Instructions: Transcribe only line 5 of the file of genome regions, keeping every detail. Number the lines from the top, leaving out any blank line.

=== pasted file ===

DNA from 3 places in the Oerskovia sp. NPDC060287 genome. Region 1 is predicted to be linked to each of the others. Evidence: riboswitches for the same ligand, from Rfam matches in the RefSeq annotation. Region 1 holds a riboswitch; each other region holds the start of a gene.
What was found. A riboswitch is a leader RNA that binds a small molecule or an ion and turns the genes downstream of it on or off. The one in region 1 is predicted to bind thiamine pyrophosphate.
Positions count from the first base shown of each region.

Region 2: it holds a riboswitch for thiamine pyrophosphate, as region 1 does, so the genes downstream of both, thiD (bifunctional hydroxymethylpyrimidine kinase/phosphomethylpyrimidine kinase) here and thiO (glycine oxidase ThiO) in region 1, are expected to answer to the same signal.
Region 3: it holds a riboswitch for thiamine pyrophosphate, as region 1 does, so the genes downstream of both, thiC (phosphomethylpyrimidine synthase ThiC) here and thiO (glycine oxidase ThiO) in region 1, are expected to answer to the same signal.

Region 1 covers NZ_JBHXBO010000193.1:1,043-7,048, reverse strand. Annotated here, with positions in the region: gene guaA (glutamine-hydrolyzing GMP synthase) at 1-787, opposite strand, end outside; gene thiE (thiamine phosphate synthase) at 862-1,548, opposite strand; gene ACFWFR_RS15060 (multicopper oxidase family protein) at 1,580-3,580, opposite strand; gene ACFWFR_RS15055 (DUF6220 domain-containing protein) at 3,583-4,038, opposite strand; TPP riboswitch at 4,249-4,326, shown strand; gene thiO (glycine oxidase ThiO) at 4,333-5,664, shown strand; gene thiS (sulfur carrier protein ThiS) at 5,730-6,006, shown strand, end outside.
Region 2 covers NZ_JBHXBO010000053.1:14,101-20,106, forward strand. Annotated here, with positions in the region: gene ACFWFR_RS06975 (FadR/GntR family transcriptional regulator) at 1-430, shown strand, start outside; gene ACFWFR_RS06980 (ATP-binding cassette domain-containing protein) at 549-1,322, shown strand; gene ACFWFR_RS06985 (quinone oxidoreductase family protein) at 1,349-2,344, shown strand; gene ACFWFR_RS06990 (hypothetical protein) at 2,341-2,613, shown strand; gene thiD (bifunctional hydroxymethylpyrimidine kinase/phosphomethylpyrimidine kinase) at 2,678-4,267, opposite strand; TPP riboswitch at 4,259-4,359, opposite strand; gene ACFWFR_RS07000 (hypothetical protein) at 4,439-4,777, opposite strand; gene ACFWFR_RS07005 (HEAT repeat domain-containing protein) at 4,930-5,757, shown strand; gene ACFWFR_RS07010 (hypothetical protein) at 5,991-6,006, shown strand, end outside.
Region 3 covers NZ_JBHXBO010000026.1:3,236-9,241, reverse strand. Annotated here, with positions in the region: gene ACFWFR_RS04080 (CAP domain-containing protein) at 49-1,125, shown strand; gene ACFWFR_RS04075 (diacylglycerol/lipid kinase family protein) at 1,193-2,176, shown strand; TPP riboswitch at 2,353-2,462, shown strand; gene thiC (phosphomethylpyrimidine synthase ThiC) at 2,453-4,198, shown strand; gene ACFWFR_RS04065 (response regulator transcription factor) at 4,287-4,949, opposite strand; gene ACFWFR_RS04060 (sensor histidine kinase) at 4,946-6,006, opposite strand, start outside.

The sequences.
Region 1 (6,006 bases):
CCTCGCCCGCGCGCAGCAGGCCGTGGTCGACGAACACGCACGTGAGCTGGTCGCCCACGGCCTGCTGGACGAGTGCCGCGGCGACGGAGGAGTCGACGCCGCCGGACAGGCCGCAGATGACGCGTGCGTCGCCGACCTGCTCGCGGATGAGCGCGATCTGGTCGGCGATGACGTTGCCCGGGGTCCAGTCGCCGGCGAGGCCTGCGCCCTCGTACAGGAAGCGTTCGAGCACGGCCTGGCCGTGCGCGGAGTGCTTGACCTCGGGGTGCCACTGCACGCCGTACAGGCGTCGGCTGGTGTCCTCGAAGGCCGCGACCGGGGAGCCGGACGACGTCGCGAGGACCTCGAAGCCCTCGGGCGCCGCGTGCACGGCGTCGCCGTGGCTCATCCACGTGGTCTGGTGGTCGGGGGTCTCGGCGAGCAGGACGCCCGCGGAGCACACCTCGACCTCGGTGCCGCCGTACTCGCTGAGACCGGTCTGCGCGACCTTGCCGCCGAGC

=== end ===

Region 3: it holds a riboswitch for thiamine pyrophosphate, as region 1 does, so the genes downstream of both, thiC (phosphomethylpyrimidine synthase ThiC) here and thiO (glycine oxidase ThiO) in region 1, are expected to answer to the same signal.